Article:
HE shells were painted black; armor-piercing, red. This shell was a brilliant orange. A blue timing ring encircled the base of the projectile.
I clawed the arming wench from its mount-point on the gun’s train. I glanced up as I did; the golem was closer than ever, still four hundred yards away, but looming higher and higher with each step.
I attached the arming wrench to the timing ring. The moment I did a sharp keee! that was not a sound ran through my head. It hurt but was over in a moment.
Out in no-man’s land the golem stopped. It seemed to hesitate, even as machine-gun bullets continued to spark all over it. Then, with a metallic creak and groan, it turned and resumed its advance. The difference was, now it was headed straight toward me.
On my first attempt with the wrench I missed the timing mark; I had to turn the ring in a full circle and try again. “Come on, come on.” I wasn’t sure if I was talking to myself or the shell.
I hit the mark on the second try. I dropped the wrench in the mud. Normally it took two hands to manually open the gun’s breach; I managed it with one, with the shell cradled in the other arm. The pain was blinding; I screamed as the breech-block locked open. I screamed again as I shoved the shell in to the breech one-handed.
The ground vibrated– the golem’s footsteps. Rain water shivered in the pit’s low spots.
I refused myself permission to faint. I clambered back into the gunner’s seat. I didn’t need the targeting scope to aim the gun. The golem was still coming for me, drawn by the energy in the translator shell. Two hundred yards, less…but I would have to let it get closer.
All at once there were men all around the gun-pit, soldiers, running for the rear. The main-line had broken. Some of the men carried their weapons, but others simply ran in blind panic, throwing away their gear, slipping in the mud, colliding with one another. “Hey, gunner,” one of them yelled at me as he ran past the pit, “run for it, if you don’t want to be a stain in the mud!”
I ignored him. I wasn’t sure I could have run if I wanted to. I cranked the gun up to maximum elevation, which allowed me to target the golem’s midsection. It loomed over me, so close. “Come on,” I said again, my breath short with pain and terror– but this time I was, of a surety, talking to the golem. Closer. I had only one chance to get this right.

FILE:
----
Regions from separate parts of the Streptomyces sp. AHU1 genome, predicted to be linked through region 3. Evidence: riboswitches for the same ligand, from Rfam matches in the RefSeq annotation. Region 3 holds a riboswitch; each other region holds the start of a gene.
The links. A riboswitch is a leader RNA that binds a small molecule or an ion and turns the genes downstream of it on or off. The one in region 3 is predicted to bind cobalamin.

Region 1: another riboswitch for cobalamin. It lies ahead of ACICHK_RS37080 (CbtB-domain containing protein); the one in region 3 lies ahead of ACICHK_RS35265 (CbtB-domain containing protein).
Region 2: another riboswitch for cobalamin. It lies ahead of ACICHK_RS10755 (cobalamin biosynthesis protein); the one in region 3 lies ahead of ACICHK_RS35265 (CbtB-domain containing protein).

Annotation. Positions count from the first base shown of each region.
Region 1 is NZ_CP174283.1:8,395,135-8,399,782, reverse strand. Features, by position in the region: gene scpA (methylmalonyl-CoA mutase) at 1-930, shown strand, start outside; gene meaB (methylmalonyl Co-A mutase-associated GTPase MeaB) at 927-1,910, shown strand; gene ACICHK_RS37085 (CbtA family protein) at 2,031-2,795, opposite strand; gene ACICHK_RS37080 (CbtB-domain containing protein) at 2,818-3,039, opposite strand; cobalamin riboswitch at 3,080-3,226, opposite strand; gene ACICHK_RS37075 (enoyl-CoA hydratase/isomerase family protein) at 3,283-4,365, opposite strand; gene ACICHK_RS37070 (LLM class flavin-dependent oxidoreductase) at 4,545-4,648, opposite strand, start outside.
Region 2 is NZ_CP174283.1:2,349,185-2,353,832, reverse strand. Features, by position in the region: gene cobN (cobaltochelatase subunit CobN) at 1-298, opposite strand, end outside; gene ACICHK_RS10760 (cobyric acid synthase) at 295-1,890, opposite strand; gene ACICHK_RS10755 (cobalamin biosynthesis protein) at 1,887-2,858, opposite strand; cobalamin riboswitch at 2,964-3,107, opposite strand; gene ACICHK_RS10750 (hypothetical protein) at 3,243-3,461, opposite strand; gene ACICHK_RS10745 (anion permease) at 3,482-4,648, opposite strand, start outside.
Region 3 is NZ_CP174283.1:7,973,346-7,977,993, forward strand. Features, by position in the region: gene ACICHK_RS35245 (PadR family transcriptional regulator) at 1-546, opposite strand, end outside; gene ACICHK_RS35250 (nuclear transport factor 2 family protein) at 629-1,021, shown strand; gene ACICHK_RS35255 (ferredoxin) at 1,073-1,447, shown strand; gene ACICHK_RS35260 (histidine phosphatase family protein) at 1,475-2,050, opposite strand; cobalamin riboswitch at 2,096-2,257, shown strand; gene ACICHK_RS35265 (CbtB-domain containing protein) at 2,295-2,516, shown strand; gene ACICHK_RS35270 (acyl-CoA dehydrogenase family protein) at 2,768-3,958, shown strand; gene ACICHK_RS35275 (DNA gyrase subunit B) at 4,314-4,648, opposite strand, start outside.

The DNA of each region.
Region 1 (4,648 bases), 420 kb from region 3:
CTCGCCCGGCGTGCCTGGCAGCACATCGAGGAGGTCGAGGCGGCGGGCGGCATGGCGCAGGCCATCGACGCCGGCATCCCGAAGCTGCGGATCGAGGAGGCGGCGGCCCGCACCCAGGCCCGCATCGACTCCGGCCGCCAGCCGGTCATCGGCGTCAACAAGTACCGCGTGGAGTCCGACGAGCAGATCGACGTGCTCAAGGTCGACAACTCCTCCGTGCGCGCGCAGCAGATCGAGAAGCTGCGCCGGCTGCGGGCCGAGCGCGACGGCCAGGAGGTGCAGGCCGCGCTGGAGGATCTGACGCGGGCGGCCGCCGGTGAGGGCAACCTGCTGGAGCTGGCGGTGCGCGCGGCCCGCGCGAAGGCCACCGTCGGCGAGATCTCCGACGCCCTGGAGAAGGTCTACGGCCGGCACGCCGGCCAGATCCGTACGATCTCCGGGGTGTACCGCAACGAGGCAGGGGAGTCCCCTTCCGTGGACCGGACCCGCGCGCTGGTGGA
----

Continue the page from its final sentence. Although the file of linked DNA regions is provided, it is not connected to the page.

The thing was fifty yards in front of me, a tower of animate metal. One more step, two– bullets spanged off the gun-shield– the Elha were close behind the golem.
But not as close as me.
I fired. I’d set the shell for muzzle-action; there was no perceptible gap between the crack of the gun and the eruption of blue fire around the golem. The thing froze in mid-step as the fire crawled all over it. The energy discharge was bright, and grew brighter. I heard cries of dismay from the Elha. The fire became a sphere of light, expanding outward. I held up a hand to shield my eyes as it swept over me.
There was a concussion I felt in my gut, but which was utterly soundless. The gun tilted sideways and I tumbled out of the seat– down into tall, dry grass. I landed on my arm. I screamed.
I turned on my back, sick with pain. The golem still stood in front of the toppled gun, but something was wrong. The thing teetered, its metal groaning.
With a crash of rending iron, the golem shivered and fell apart. Head, torso, arms, legs, all came unhinged and crashed to the ground in a cacophonous rain of metal. I had heard that individual parts of broken golems would still move, still try to carry out their last imperative. These sections, though, lay inert, mere pieces of iron. The etheric core of the golem was gone.
Panting, weeping with pain, I looked around. Before it had been mid-day, although gloomy and rain-filled. Now it was dry; the sky was clear, and it was night. A warm breeze stirred the leaves of trees that stood where our main-line should have been.
In the distance lights glowed– towers and spires of light. They looked like nothing I had ever seen.
Beyond the trees a single, huge moon rose. It’s mottled surface was strange to me.
It worked. I hoped the brigade would rally. But I would never know for sure. I lay back in the tall grass and contemplated the alien stars overhead.